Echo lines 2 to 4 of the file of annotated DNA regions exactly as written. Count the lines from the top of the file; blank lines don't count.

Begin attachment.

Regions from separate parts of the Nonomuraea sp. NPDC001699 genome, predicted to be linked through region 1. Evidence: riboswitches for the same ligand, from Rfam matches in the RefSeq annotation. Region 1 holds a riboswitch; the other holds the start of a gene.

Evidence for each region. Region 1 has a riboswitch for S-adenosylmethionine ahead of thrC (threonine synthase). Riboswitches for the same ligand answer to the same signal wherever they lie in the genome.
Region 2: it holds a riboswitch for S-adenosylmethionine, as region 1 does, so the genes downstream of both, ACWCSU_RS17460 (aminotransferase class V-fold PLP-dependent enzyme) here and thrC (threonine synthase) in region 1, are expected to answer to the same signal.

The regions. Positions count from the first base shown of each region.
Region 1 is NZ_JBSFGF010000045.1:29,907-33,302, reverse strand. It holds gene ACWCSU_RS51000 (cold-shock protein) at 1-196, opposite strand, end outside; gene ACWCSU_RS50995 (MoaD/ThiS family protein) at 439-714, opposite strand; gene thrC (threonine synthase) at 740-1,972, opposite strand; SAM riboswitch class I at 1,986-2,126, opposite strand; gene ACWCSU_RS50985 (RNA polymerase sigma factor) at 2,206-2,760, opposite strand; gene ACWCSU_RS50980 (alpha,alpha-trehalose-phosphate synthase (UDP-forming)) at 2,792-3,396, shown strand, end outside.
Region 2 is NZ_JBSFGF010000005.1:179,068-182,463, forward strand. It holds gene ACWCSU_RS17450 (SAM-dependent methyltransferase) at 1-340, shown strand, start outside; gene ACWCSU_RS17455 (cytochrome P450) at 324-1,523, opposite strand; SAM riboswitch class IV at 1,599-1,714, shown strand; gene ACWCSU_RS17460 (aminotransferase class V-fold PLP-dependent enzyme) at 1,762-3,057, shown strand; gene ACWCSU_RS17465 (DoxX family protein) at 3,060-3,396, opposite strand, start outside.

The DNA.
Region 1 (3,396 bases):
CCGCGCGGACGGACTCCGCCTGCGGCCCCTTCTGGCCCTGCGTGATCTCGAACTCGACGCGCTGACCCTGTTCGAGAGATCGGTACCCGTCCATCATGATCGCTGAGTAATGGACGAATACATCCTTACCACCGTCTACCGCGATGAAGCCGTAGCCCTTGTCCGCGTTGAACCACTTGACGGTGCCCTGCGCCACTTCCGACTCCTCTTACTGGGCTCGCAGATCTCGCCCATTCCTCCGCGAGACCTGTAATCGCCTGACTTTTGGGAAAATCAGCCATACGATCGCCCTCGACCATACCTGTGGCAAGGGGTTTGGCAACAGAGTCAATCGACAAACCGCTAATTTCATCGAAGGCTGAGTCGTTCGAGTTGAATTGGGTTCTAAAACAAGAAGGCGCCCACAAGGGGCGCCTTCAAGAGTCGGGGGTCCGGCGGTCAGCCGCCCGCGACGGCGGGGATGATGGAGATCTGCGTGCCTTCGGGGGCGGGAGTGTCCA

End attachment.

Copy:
Evidence for each region. Region 1 has a riboswitch for S-adenosylmethionine ahead of thrC (threonine synthase). Riboswitches for the same ligand answer to the same signal wherever they lie in the genome.
Region 2: it holds a riboswitch for S-adenosylmethionine, as region 1 does, so the genes downstream of both, ACWCSU_RS17460 (aminotransferase class V-fold PLP-dependent enzyme) here and thrC (threonine synthase) in region 1, are expected to answer to the same signal.

The regions. Positions count from the first base shown of each region.